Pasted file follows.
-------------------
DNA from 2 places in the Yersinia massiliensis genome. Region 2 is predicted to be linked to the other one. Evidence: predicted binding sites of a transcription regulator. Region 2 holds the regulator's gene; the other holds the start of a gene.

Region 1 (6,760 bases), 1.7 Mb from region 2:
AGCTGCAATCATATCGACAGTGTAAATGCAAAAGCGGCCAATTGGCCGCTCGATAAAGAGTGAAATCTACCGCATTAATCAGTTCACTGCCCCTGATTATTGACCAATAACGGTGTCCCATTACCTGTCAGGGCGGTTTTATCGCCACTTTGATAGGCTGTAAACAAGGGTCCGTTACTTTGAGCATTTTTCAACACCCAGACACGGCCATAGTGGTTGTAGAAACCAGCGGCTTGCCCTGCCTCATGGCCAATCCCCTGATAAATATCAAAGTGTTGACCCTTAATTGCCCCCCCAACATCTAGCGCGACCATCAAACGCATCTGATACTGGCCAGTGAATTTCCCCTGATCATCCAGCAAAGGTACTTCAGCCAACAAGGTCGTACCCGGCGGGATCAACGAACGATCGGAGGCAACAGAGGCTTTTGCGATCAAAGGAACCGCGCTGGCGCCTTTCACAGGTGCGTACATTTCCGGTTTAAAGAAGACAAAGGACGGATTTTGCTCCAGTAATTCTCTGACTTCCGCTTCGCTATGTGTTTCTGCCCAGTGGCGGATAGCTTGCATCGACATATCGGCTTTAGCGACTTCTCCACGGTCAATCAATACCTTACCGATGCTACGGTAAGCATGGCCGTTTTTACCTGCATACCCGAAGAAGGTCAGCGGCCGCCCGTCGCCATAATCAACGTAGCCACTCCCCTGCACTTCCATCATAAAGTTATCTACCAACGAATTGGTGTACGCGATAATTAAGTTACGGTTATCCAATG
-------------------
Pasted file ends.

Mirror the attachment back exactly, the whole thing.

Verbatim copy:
DNA from 2 places in the Yersinia massiliensis genome. Region 2 is predicted to be linked to the other one. Evidence: predicted binding sites of a transcription regulator. Region 2 holds the regulator's gene; the other holds the start of a gene.

Region 1 (6,760 bases), 1.7 Mb from region 2:
AGCTGCAATCATATCGACAGTGTAAATGCAAAAGCGGCCAATTGGCCGCTCGATAAAGAGTGAAATCTACCGCATTAATCAGTTCACTGCCCCTGATTATTGACCAATAACGGTGTCCCATTACCTGTCAGGGCGGTTTTATCGCCACTTTGATAGGCTGTAAACAAGGGTCCGTTACTTTGAGCATTTTTCAACACCCAGACACGGCCATAGTGGTTGTAGAAACCAGCGGCTTGCCCTGCCTCATGGCCAATCCCCTGATAAATATCAAAGTGTTGACCCTTAATTGCCCCCCCAACATCTAGCGCGACCATCAAACGCATCTGATACTGGCCAGTGAATTTCCCCTGATCATCCAGCAAAGGTACTTCAGCCAACAAGGTCGTACCCGGCGGGATCAACGAACGATCGGAGGCAACAGAGGCTTTTGCGATCAAAGGAACCGCGCTGGCGCCTTTCACAGGTGCGTACATTTCCGGTTTAAAGAAGACAAAGGACGGATTTTGCTCCAGTAATTCTCTGACTTCCGCTTCGCTATGTGTTTCTGCCCAGTGGCGGATAGCTTGCATCGACATATCGGCTTTAGCGACTTCTCCACGGTCAATCAATACCTTACCGATGCTACGGTAAGCATGGCCGTTTTTACCTGCATACCCGAAGAAGGTCAGCGGCCGCCCGTCGCCATAATCAACGTAGCCACTCCCCTGCACTTCCATCATAAAGTTATCTACCAACGAATTGGTGTACGCGATAATTAAGTTACGGTTATCCAATG